2 Replies Latest reply on Dec 6, 2001 2:27 PM by James Hicks

    Performance and caching

    Sami Lempinen Newbie

      Greetings!

      I am using MySQL as the backend for CMP beans, and I am running into performance problems.

      I have a particular bean class that maps to a database table with approx. 5000 rows. I need to repeatedly retrieve *all* objects of this class. With the default caching settings, iterating through the objects returned by findAll() takes about three minutes. I have tried tuning the cache as per the manual, and got the response time to increase to about 40s. But this is still too slow.

      What are my options from here on? Is there something wrong with the configuration? Is there a convenient way of pooling the objects without resorting to application-side cache?

      Thanks in advance for any input.

      -Sami

        • 1. Re: Performance and caching
          Mark Desrosier Newbie

          Are you interacting with each EJB retrieved on the client?

          If so, each method call is a remote call and this will contribute to the delay. Look at the ValueObject design pattern for a method to reduce network communication. Once you have implemented the ValueObject pattern, you can also create a Session Facade to create the ValueObjects or to create an applcation-side cache with the ValueObjects.

          We had a process that retrieved a large number of Entity Beans that ran slow as well. Closer examination of the problem was traced down to the fact that the finder causes one SQL statement to be executed to load the references and then the first access to each entity bean causes another SQL statement to be execute to load the entity bean. So to access 5000 rows, 5001 SQl statements where executed to load them into cache. Once loaded into cache, they ran very fast, except in our case the collection was only accessed once a day. Therefore, we wrote JDBC code in the Session Facade that retrieved all the data with one SQL statement and created the ValueObjects from the result set. This totally bypassed the caching, but we were not using it anyway.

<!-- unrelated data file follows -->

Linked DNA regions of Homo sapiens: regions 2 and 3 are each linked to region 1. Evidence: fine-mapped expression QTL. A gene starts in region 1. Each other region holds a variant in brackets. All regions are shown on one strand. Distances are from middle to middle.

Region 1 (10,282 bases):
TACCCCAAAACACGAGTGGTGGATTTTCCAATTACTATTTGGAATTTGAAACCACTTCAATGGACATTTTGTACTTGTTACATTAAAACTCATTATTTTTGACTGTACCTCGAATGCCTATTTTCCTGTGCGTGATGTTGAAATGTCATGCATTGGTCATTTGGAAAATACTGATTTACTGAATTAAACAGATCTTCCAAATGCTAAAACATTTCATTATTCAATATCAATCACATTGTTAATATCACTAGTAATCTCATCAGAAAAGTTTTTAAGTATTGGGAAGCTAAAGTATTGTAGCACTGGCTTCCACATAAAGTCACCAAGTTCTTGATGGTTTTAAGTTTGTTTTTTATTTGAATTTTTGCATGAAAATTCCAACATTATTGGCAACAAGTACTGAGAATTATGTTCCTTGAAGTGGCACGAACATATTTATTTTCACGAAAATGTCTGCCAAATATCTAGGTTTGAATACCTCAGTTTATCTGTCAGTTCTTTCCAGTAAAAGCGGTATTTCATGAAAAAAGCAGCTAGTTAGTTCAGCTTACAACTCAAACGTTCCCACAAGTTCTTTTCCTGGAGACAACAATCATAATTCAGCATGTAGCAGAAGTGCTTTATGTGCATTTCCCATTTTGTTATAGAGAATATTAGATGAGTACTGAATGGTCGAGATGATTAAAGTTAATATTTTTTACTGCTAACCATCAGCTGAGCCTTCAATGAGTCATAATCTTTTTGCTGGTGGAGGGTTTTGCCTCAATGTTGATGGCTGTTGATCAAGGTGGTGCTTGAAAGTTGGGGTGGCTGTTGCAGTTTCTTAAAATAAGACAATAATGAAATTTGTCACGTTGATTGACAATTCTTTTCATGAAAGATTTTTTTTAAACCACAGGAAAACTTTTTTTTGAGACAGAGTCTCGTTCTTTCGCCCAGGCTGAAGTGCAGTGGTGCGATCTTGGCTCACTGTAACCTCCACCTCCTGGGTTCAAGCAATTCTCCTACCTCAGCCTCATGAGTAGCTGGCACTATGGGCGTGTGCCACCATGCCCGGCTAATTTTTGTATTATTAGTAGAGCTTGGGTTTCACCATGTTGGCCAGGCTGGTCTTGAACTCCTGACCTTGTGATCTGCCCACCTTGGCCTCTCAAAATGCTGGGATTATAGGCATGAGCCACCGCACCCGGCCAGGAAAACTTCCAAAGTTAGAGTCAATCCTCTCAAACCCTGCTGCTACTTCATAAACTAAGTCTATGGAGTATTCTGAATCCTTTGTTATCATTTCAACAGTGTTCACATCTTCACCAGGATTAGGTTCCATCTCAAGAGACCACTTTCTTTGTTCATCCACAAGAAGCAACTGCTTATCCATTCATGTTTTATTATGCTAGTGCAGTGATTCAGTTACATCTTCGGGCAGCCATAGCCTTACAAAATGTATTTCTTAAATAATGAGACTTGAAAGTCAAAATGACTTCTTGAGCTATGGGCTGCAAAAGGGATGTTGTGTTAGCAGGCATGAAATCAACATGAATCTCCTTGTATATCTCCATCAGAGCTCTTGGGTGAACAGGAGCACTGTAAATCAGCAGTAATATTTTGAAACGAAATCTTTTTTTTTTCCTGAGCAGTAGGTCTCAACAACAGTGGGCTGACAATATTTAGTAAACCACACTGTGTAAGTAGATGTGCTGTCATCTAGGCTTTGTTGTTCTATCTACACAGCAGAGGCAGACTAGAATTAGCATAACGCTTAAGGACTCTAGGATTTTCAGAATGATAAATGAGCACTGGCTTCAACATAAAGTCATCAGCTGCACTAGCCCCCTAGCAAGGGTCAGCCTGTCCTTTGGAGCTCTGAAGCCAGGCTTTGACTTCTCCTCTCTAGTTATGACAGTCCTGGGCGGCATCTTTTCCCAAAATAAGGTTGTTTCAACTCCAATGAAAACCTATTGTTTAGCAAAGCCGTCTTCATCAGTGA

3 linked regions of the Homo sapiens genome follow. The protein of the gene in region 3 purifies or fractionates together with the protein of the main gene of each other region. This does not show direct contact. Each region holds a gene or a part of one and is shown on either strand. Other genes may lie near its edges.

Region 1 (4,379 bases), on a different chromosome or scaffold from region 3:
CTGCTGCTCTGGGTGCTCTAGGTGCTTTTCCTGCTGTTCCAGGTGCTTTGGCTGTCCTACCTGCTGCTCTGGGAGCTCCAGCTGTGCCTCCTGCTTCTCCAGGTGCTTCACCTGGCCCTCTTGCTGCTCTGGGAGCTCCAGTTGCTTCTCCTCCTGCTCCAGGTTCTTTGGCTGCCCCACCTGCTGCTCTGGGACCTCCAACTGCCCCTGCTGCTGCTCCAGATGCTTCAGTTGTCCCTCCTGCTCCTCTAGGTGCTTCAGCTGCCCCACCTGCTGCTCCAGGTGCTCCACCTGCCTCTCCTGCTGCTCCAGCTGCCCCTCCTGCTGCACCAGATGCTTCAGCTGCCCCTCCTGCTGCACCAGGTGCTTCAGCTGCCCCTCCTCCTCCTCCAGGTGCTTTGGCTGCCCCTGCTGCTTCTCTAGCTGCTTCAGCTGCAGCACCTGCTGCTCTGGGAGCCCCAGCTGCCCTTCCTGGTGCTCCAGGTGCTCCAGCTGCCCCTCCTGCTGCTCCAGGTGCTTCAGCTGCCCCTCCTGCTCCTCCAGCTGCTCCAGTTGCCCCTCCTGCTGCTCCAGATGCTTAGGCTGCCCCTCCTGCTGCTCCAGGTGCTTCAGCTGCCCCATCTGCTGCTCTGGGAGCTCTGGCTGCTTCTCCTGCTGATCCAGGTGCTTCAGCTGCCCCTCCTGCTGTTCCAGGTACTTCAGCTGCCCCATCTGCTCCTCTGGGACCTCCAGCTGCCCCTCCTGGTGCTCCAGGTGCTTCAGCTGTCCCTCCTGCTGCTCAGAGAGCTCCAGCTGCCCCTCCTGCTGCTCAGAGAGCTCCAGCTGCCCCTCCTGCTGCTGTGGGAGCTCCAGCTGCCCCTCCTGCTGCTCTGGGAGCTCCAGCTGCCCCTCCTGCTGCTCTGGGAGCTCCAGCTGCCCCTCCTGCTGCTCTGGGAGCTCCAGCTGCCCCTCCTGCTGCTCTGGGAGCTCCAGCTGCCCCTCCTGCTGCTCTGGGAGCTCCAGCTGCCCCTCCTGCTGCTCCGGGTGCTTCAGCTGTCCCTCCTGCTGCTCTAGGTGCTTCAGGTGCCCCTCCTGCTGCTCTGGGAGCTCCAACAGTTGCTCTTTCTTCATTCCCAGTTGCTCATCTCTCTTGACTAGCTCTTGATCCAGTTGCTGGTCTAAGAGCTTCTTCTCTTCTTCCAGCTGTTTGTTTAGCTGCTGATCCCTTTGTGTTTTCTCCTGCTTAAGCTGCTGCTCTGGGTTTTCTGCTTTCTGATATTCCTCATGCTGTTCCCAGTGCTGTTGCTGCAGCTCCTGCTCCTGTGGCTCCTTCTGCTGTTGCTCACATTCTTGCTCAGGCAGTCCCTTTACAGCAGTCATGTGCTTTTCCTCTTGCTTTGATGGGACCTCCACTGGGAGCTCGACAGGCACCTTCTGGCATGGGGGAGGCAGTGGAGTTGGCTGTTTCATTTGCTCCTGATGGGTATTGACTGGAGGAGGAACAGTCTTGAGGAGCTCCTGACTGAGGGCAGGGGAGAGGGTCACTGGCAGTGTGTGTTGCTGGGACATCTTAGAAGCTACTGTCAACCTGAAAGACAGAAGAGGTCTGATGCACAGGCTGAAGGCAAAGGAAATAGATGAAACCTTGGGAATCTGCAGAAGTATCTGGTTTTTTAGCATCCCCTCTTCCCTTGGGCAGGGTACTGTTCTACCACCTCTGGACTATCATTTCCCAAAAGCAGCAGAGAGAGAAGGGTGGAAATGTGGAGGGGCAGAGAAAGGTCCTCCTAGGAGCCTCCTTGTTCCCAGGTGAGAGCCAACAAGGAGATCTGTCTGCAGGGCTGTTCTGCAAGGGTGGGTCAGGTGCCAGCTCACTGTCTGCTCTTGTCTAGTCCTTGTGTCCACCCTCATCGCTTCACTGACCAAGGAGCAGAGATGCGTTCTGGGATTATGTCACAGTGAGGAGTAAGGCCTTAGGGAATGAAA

Another way to avoid the SQL statement is to store the collection retrieved by the findAll() in an "owning" EntityBean and tune your cache to be sure that it is not passivated. The assumption is that calling a finder that creates a collection of 5000 Entity Bean references is expensive.

          All this is based on JBoss 2.4.3 and ejb 1.1. I have not yet been able to get JBoss 3.0.0 to work yet and ejb 2.0 may do much of this for you.

          • 2. Re: Performance and caching
            James Hicks Newbie

            What are you doing with the beans? If you are only wanting to read the data, use a slsb with a DAO to access the database directly. This is alot faster. You could even use the ValueListIterator pattern to iterate over the data.

            Really, I can't see any reason why you would want to update every single bean at once.